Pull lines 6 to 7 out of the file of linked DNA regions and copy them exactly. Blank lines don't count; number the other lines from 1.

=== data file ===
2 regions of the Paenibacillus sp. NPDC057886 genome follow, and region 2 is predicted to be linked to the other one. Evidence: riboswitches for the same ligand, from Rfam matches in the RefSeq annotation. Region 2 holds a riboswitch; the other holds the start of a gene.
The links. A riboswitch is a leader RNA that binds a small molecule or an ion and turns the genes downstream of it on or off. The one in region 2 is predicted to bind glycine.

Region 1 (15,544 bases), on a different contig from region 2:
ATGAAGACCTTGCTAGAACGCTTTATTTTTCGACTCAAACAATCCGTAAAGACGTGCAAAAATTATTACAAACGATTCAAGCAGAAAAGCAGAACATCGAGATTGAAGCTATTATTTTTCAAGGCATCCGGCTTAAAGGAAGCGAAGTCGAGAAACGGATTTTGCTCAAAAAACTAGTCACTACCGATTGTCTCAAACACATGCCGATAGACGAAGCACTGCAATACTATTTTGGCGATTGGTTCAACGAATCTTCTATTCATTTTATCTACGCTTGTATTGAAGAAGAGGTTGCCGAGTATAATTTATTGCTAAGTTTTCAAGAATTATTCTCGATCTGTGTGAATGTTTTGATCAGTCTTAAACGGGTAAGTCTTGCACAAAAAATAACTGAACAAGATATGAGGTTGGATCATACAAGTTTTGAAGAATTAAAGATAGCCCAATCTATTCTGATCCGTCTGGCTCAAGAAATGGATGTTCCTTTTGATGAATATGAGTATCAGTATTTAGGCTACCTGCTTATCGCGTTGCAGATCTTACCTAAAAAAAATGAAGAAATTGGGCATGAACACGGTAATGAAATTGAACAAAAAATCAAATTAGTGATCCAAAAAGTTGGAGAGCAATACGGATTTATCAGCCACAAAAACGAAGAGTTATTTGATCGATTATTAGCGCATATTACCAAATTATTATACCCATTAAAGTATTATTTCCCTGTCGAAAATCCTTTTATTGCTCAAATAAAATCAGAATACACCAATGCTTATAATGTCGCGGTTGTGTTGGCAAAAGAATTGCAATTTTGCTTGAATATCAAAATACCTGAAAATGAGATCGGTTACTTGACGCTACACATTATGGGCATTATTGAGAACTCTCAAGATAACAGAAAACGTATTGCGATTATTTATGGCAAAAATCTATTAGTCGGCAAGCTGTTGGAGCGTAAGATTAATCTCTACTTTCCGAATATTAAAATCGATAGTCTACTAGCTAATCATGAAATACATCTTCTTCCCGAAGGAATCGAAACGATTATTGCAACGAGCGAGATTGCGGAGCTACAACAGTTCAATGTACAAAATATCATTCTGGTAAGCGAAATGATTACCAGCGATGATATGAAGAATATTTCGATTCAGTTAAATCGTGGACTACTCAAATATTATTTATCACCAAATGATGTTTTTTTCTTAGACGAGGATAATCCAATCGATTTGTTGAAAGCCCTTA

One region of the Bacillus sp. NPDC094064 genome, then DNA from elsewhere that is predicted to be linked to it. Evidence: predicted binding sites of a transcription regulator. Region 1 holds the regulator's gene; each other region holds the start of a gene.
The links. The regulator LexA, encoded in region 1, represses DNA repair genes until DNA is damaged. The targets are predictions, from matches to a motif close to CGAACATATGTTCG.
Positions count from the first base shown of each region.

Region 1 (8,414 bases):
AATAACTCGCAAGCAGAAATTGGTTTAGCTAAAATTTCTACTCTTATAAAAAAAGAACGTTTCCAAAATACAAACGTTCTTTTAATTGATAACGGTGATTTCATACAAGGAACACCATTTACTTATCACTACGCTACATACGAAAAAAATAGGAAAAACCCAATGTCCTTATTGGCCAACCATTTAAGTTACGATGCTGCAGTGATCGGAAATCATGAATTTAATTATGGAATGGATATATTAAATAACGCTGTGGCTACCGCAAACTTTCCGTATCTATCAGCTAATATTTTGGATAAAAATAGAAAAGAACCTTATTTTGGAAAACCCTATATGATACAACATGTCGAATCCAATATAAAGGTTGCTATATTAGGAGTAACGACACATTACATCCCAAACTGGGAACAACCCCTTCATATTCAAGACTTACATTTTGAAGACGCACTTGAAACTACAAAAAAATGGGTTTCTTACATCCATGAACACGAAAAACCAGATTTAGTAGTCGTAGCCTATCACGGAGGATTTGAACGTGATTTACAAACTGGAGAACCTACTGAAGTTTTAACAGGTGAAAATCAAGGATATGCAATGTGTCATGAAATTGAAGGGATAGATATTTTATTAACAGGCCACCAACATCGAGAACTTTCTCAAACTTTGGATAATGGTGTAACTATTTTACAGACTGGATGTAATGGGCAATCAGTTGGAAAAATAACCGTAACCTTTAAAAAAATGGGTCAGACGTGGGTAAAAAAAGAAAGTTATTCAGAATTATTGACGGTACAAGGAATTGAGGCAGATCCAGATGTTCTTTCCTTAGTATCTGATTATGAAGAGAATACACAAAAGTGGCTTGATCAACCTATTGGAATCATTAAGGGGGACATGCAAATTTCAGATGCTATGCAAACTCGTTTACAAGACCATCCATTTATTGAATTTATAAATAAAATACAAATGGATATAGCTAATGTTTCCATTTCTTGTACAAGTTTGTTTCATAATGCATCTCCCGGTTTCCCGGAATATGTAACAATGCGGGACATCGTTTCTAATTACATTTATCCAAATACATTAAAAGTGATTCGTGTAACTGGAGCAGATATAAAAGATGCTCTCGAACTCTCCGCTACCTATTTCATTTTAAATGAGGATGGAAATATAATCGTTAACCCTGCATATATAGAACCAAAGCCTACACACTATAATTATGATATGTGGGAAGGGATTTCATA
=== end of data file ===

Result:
The links. The regulator LexA, encoded in region 1, represses DNA repair genes until DNA is damaged. The targets are predictions, from matches to a motif close to CGAACATATGTTCG.
Positions count from the first base shown of each region.